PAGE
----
UN Report: More Drugs are Being Produced Than Ever Before
Drug production and markets are expanding to unprecedented levels and an increase in non-medical use of prescription drugs is leading to a worldwide public health crisis, according to a UN report released on Tuesday.
“The findings of this year’s World Drug Report show that drug markets are expanding, with cocaine and opium production hitting absolute record highs, presenting multiple challenges on multiple fronts,” said UN Office on Drugs and Crimes Executive Director Yury Fedotov.
The report warns that cocaine and methamphetamine markets are expanding “beyond their usual regions,” darknet drug trafficking keeps growing and non-medical use of prescription drugs has become a worldwide threat to public health and law enforcement.
At the same time, more new psychoactive substances are being synthesized and made available, with an associated increase in harm and fatalities.
Deaths directly caused by drug use increased by 60 per cent from 2000 to 2015.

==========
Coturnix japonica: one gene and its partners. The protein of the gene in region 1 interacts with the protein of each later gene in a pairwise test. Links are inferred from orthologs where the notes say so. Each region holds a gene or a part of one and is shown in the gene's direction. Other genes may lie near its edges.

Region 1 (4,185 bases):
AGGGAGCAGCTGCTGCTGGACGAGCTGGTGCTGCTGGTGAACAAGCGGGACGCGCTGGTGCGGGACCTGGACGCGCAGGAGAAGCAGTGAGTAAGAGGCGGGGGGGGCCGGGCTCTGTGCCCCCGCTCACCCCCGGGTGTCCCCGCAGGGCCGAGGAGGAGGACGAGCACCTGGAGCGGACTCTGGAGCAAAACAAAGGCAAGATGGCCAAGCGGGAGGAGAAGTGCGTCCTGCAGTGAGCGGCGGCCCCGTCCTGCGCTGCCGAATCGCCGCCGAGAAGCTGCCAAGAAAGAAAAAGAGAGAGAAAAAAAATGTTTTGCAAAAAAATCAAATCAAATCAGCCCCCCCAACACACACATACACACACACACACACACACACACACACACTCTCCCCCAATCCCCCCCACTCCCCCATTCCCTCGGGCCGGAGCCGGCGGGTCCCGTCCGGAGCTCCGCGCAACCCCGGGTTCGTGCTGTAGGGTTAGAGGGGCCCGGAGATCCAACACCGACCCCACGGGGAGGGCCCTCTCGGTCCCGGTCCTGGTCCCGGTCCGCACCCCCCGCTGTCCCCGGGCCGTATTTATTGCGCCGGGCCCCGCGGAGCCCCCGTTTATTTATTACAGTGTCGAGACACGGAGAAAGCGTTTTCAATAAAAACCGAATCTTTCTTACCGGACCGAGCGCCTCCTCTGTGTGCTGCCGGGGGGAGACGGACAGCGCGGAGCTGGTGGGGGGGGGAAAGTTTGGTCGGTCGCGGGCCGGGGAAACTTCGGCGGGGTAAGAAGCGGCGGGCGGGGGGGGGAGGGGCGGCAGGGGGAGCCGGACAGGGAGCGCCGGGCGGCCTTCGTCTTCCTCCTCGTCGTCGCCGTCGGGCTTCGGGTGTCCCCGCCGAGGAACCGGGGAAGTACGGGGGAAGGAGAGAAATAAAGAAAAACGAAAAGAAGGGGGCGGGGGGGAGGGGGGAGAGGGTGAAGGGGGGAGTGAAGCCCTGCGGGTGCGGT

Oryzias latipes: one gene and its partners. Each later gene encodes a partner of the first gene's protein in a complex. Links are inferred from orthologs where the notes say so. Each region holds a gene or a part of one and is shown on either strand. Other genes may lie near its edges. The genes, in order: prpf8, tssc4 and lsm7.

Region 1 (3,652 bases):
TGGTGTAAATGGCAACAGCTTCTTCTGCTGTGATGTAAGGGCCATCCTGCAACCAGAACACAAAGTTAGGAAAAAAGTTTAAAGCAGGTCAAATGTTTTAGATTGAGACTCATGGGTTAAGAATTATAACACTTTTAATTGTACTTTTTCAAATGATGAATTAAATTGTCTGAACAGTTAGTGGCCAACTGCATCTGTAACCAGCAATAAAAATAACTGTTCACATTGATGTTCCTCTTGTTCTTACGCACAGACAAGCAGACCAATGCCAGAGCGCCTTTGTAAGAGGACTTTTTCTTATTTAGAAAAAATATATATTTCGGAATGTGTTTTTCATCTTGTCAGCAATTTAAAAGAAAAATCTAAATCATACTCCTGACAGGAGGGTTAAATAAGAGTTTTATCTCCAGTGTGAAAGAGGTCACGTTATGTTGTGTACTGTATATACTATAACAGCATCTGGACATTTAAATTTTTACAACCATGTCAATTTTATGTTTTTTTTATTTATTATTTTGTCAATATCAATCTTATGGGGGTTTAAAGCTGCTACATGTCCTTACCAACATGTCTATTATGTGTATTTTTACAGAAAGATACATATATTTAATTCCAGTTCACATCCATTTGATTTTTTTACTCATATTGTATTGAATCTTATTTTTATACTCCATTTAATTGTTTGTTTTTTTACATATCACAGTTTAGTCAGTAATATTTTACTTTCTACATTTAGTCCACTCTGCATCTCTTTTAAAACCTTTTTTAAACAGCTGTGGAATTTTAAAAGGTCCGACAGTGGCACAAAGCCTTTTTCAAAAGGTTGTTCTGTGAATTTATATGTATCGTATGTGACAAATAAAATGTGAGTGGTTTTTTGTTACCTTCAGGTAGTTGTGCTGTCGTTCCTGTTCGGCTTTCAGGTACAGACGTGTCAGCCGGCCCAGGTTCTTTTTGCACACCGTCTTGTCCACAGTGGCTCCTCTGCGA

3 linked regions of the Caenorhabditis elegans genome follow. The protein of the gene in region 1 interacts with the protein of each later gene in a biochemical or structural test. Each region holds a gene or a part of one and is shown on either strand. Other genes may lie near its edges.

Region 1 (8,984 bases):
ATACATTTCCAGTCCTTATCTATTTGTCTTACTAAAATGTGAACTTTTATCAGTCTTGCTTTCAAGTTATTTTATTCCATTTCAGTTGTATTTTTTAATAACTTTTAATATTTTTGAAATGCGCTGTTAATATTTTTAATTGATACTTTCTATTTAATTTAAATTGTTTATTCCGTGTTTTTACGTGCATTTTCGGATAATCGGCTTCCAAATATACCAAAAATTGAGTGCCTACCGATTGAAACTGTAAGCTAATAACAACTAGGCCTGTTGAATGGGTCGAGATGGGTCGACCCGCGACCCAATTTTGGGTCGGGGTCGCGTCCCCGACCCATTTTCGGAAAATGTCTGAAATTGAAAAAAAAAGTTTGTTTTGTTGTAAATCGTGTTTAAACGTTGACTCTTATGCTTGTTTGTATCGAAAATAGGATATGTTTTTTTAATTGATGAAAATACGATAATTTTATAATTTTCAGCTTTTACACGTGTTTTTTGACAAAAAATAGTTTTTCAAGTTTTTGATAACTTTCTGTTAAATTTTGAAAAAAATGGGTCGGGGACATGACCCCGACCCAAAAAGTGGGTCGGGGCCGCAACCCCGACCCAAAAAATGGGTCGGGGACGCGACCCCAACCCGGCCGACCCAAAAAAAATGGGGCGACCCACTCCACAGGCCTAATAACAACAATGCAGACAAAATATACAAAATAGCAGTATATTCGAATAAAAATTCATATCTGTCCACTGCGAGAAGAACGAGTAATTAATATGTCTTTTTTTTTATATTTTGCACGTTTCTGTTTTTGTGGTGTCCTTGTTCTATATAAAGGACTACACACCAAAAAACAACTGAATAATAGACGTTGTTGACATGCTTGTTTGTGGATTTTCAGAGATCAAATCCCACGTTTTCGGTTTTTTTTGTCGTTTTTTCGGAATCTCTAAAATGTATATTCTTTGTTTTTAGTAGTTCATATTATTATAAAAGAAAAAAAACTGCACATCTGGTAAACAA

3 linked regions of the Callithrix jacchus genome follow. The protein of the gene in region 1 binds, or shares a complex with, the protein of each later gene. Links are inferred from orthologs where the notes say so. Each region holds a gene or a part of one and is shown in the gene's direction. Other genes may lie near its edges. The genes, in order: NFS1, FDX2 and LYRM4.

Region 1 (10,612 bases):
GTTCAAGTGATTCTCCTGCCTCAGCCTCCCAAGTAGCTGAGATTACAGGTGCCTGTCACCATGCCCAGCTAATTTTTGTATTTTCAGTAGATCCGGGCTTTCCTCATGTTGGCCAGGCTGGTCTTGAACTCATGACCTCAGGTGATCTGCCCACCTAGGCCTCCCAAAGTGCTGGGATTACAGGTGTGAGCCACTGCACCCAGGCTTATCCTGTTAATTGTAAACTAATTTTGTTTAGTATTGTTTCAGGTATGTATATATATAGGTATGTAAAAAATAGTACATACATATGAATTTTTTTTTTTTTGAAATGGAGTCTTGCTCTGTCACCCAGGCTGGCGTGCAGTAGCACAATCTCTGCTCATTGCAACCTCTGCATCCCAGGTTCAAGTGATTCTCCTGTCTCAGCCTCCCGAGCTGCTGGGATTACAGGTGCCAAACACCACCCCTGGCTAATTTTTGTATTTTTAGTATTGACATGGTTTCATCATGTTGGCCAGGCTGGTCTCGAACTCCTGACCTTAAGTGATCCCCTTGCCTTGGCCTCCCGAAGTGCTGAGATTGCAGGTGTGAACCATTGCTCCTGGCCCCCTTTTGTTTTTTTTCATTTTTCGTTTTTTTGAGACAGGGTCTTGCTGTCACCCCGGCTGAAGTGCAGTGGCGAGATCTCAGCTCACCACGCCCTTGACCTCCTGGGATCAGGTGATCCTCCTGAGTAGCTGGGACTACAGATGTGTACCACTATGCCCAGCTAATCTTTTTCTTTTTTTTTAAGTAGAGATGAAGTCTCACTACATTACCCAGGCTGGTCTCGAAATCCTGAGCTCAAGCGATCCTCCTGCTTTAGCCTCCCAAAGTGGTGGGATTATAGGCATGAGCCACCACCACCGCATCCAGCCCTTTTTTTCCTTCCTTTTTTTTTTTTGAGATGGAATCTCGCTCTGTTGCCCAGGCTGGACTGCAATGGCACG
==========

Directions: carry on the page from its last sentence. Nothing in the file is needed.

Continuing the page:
While cocaine production had fallen between 2005 and 2013, it reached its highest level ever in 2016 with an estimate 1,410 tons, an increase of almost 60 percent from 2013. Most of the coca cultivation happened in Colombia.
While the fentanyl crisis in North America has been covered extensively in media, a similar epidemic is happening in Africa with the use of another opioid called tramadol, “rates of which are soaring” in parts of the continent.
A possible reason behind this trend might be a spillover of the “ongoing trafficking of heroin
and pharmaceutical opioids in transit through Africa.”
Tramadol abuse is also expanding to Asia.
The report questions the strategy of the decades-long international war on drugs and points out the importance of drug treatment and health services, which “continue to fall short.”
Only one in six people suffering from drug use disorders are receiving treatment. Around 450,000 people died in 2015 as a result from drug use and over 160,000 of those were a direct result of drug disorders.
“The international community needs to step up its responses to cope with these challenges,” the report said.
While the overall amount of seized drugs has increased, the seized quantities are smaller, indicating that drug traffickers are choosing to reduce the losses resulting from intercepted packages.
The UN needs to improve “international cooperation and law enforcement capacities to dismantle organized criminal groups and stop drug trafficking,” the report said.